Seems that while a mouse quite likes THC edibles, it will soundly reject eating the most potent edibles again.
Humans have used cannabis for centuries. In fact, up until the mid 1930s, it was a recognized medicine in the United States. Although the cannabis plant contains numerous phytocannabinoids, THC (Δ9-tetrahydrocannabinol) is the only one responsible for its intoxicating capabilities. And it was the inspiration for prohibition during the Reefer Madness years. With legalization has come an increase in use of cannabis for both medicinal and recreational purposes. This has led to an abundance of cannabis-based products, like potent edibles.
After consuming a cannabis edible, the liver processes the cannabinoid contents. Here, the THC changes to become 11-hydroxy-THC which is an entirely new and more potent compound than THC. This is what makes edibles so potent and is the reason why they should be given a lot of respect prior to consumption. Incidentally, the journey to the liver is also what takes them so long to kick in.
Studying Edibles in the Lab is Difficult
Specific areas of research interest have been focused on THC edibles, especially given the evidence that this route of administration can elicit extreme, adverse reactions. Since there are legal limitations when it comes to research on cannabis use in humans, animal models are extremely valuable. They allow for well-controlled investigations into the behavioral and physiological causes and consequences of cannabis use.
As one can imagine, however, the self-administration of the cannabinoids by animals has been extremely difficult to establish. Typically studies involving successful self-administration of cannabinoids in animal models utilize the intravenous delivery method. This is not a route used by humans. Moreover, successful self-administration includes food deprivation, restraint, and/or prior exposure to the experimental cannabis.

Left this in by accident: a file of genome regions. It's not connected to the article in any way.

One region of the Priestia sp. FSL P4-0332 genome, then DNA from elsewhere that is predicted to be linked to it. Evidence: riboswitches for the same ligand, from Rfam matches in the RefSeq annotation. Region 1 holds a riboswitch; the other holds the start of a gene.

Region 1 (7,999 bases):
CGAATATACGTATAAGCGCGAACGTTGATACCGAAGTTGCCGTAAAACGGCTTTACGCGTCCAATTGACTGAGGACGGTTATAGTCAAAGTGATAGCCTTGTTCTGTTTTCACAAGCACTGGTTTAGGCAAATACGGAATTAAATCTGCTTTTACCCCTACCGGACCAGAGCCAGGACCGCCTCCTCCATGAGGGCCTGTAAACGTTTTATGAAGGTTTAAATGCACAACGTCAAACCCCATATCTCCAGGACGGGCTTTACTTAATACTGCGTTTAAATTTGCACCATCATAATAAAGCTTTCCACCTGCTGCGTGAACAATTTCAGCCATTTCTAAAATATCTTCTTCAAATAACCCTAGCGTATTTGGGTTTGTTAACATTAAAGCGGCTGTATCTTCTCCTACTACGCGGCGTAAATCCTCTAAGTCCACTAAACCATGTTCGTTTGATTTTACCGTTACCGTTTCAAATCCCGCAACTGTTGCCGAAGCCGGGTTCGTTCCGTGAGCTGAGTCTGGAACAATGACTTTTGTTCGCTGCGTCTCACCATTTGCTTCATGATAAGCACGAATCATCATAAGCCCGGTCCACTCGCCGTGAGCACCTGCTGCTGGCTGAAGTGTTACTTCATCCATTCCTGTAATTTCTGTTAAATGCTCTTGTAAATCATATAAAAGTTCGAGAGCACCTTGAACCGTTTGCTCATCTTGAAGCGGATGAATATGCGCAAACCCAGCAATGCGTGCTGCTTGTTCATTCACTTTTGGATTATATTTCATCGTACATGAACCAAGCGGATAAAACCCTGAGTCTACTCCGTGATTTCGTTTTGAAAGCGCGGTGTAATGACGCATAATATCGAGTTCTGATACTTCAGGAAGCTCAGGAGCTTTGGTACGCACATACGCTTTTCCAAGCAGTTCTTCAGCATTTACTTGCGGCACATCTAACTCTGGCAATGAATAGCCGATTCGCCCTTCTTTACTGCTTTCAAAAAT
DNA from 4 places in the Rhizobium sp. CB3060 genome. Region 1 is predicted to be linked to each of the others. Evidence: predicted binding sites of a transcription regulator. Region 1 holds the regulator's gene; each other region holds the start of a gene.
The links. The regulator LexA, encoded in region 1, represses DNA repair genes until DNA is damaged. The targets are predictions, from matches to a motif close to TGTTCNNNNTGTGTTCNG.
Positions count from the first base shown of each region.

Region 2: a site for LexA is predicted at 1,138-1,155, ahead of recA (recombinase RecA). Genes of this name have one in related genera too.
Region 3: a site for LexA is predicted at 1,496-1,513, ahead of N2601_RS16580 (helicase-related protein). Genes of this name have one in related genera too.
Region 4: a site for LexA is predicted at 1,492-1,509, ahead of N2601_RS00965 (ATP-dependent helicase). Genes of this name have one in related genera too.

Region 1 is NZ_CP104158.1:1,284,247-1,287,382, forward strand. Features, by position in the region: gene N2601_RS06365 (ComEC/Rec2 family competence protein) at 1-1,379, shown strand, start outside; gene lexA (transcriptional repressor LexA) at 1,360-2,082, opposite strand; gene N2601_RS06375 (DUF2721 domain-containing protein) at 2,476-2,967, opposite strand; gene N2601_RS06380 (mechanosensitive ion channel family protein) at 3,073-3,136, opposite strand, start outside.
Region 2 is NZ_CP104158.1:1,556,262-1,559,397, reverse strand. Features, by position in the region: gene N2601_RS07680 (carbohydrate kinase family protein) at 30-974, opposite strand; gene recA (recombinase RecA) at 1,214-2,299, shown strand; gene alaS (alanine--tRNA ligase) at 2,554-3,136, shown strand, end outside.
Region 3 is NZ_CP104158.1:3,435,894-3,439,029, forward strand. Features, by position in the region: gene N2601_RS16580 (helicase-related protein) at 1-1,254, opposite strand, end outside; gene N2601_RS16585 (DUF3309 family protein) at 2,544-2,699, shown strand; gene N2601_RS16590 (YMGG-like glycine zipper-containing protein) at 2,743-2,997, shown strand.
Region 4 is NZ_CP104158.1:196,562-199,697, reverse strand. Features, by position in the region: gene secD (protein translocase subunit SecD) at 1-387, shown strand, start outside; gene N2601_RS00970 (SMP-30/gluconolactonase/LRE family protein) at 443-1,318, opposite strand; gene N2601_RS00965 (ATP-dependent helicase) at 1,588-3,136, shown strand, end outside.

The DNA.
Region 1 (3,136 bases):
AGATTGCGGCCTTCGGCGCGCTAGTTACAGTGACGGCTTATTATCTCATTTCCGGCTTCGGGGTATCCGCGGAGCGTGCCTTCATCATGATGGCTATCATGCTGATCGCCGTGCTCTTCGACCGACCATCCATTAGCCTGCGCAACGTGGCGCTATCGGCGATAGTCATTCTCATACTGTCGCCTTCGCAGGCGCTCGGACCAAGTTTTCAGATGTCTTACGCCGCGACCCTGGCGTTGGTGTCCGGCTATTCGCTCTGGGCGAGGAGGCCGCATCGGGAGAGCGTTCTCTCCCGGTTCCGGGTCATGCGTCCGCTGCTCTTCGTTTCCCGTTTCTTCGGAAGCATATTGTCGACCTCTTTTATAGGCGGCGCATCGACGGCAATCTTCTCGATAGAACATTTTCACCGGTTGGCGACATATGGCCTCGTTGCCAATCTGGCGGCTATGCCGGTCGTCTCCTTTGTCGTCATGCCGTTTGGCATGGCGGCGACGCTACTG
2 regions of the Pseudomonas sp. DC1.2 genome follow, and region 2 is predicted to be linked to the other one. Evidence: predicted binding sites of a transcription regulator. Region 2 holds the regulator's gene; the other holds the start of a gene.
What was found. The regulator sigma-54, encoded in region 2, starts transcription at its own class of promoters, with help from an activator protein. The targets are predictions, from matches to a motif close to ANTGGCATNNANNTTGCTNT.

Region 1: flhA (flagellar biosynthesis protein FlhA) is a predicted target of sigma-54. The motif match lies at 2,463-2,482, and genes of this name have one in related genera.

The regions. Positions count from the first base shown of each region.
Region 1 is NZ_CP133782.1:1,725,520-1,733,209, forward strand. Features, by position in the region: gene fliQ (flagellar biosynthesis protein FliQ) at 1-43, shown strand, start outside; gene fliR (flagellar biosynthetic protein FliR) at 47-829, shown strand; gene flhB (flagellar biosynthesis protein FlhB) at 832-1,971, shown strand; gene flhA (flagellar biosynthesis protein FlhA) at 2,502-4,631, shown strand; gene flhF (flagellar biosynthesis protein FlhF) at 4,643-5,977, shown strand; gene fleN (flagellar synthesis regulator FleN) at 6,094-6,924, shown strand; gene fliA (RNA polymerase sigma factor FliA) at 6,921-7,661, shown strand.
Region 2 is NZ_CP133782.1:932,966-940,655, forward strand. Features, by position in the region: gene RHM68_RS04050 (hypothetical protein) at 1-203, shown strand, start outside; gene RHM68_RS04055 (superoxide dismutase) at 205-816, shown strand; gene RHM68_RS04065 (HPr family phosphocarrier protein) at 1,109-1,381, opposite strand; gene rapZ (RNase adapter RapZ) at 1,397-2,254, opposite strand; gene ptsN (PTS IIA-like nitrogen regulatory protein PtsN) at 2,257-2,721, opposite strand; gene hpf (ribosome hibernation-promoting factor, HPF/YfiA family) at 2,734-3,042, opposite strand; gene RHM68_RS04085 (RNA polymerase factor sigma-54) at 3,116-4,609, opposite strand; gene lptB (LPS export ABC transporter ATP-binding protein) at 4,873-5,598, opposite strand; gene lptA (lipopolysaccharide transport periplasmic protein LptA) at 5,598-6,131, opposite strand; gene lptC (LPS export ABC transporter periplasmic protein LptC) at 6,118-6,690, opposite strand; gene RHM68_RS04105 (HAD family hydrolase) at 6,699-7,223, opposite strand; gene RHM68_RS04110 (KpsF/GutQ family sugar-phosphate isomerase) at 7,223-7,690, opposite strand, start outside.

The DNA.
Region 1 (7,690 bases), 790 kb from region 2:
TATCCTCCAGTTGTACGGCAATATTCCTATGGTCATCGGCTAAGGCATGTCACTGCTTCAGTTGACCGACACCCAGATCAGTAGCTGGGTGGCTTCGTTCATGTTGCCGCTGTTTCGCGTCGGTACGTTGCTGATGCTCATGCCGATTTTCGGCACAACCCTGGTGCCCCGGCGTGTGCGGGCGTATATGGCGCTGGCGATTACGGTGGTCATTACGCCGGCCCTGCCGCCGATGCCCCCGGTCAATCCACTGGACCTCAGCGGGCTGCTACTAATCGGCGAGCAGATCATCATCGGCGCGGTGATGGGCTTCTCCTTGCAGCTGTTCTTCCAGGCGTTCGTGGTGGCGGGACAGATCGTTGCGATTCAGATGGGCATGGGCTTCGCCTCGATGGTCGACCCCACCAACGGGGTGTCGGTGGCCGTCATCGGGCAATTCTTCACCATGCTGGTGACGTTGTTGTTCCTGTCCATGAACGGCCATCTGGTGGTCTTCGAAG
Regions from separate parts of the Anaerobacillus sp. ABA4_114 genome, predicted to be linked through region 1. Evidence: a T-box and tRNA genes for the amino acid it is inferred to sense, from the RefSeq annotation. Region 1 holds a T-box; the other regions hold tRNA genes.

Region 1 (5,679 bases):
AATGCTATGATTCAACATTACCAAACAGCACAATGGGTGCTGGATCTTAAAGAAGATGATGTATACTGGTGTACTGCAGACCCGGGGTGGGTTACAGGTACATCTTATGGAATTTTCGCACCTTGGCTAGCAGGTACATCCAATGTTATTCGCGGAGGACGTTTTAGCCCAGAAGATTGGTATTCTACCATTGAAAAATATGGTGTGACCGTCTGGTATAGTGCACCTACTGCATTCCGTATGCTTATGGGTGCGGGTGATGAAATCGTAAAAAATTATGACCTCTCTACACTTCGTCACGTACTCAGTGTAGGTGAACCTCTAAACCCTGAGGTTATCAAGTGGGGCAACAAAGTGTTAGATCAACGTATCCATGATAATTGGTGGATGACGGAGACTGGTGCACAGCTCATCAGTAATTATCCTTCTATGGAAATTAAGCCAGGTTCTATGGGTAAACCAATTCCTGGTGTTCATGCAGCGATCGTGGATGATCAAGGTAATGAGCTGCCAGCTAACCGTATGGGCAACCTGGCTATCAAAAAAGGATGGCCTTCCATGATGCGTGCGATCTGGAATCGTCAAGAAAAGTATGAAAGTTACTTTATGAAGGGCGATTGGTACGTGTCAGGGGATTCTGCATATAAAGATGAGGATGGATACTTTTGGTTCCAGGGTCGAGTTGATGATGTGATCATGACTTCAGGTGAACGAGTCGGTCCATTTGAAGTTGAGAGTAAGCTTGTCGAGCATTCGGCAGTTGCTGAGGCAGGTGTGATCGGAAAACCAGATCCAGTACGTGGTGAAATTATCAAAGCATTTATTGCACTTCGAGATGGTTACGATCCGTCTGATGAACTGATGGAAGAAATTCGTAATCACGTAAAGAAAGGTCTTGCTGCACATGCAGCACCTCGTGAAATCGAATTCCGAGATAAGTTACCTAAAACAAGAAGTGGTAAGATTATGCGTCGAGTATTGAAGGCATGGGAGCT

Furthermore, human administration of cannabinoids to animal subjects has several drawbacks. These include the stress on the animal associated with the administration, routes of administration not used by humans, and its involuntary nature.
Mice Like Edibles Just Not Potent Edibles
These challenges aside, there is a 2019 research study investigating the voluntary, oral self-administration of THC in mouse models. The study included mice seven to eight weeks old, as this age group mimics adolescence in humans. The mice ate edible THC dough consisting of flour, sugar, salt, and glycerol with an individual dose of THC allocated to each mouse. The researchers also considered gender differences.
The results showed that mice consumed controlled dough relatively consistently, and THC dough was well-consumed with the exception of the higher doses (> ten mg/kg). Nevertheless, mice consumed the THC dough on multiple occasions and across the range of doses. Several mice, in fact, consumed one hundred percent of the THC dough, in doses of up to ten mg/kg.
Therefore, edible THC proved to be a valid route of self-administration in mice. Although, this is not the first cannabinoid self-administration studies on mice, it is a welcome first where the mice experience no stress. These stressors typically include food deprivation, invasive surgery, restraint or prior cannabinoid exposure. The advantages of the oral self-administration route are that the method is low stress, non-invasive, and possibly representative of a chronic THC-dosing paradigm. It uses method of consumption comparable to that seen in humans.
Another important fact from all this is that oral self-administration can investigate the rewarding and reinforcing properties of THC. The mice self-administering THC dough could be evidence of the rewarding behavior. Also, mice can discriminate between control dough and the one containing THC, at about 5mg/kg. It appears that higher doses are aversive to the mice and is also increased by the addition of the CBD to the THC dough.
Are There Gender Differences for Effects of Potent Edibles?
Additionally, the study shed light on the possibility of the gender differences. At the beginning, the consumption was more inconsistent in the female mice, compared to the males. However consumption in females became more consistent over time. Also, the movement of the female mice was slower at the lower doses of the THC, and longer in duration than at higher doses.
At five mg/kg, male mice displayed longer lasting effects than female mice, especially without prior exposure. These differences might be due to the pharmacokinetics, and more variable absorption of the THC due to the different metabolites present. Furthermore — following edible THC consumption — it would be valuable to investigate a time course for THC and metabolites in plasma and the brain.
What’s the Future For Potent Edibles?
To conclude, edible THC products have many health benefits. However, the safety procedures when it comes to human consumption need to be flawless. If this does not happen, it could potentially complicate the benefits humans gain from consuming potent edibles.
One thing is certain, the humble lab mouse — the unsung hero in all this — plays a key role in ensuring humans receive the best possible medical and recreational edibles moving forward.